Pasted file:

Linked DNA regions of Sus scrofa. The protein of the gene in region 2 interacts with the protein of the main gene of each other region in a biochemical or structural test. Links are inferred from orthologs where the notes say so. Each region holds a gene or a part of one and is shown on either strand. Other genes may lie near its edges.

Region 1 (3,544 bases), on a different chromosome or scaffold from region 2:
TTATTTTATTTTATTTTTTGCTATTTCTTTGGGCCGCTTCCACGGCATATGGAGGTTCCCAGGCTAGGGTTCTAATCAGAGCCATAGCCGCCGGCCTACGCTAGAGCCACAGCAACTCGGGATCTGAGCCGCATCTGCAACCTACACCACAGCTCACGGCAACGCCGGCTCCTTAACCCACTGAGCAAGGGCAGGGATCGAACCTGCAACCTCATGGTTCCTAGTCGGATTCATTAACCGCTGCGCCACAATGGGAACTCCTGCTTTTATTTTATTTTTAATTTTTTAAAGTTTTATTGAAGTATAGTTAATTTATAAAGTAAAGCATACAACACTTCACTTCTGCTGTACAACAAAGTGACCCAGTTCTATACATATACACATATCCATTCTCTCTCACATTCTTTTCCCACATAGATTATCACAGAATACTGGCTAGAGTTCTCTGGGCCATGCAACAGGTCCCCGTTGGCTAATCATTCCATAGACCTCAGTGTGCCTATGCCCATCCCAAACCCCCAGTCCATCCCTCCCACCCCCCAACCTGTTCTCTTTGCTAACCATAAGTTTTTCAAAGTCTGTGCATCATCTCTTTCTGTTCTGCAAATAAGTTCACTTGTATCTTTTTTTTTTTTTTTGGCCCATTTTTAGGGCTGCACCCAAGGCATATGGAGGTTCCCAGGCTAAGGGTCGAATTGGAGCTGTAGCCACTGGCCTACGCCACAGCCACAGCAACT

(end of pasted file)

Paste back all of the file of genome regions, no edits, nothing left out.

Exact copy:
Linked DNA regions of Sus scrofa. The protein of the gene in region 2 interacts with the protein of the main gene of each other region in a biochemical or structural test. Links are inferred from orthologs where the notes say so. Each region holds a gene or a part of one and is shown on either strand. Other genes may lie near its edges.

Region 1 (3,544 bases), on a different chromosome or scaffold from region 2:
TTATTTTATTTTATTTTTTGCTATTTCTTTGGGCCGCTTCCACGGCATATGGAGGTTCCCAGGCTAGGGTTCTAATCAGAGCCATAGCCGCCGGCCTACGCTAGAGCCACAGCAACTCGGGATCTGAGCCGCATCTGCAACCTACACCACAGCTCACGGCAACGCCGGCTCCTTAACCCACTGAGCAAGGGCAGGGATCGAACCTGCAACCTCATGGTTCCTAGTCGGATTCATTAACCGCTGCGCCACAATGGGAACTCCTGCTTTTATTTTATTTTTAATTTTTTAAAGTTTTATTGAAGTATAGTTAATTTATAAAGTAAAGCATACAACACTTCACTTCTGCTGTACAACAAAGTGACCCAGTTCTATACATATACACATATCCATTCTCTCTCACATTCTTTTCCCACATAGATTATCACAGAATACTGGCTAGAGTTCTCTGGGCCATGCAACAGGTCCCCGTTGGCTAATCATTCCATAGACCTCAGTGTGCCTATGCCCATCCCAAACCCCCAGTCCATCCCTCCCACCCCCCAACCTGTTCTCTTTGCTAACCATAAGTTTTTCAAAGTCTGTGCATCATCTCTTTCTGTTCTGCAAATAAGTTCACTTGTATCTTTTTTTTTTTTTTTGGCCCATTTTTAGGGCTGCACCCAAGGCATATGGAGGTTCCCAGGCTAAGGGTCGAATTGGAGCTGTAGCCACTGGCCTACGCCACAGCCACAGCAACT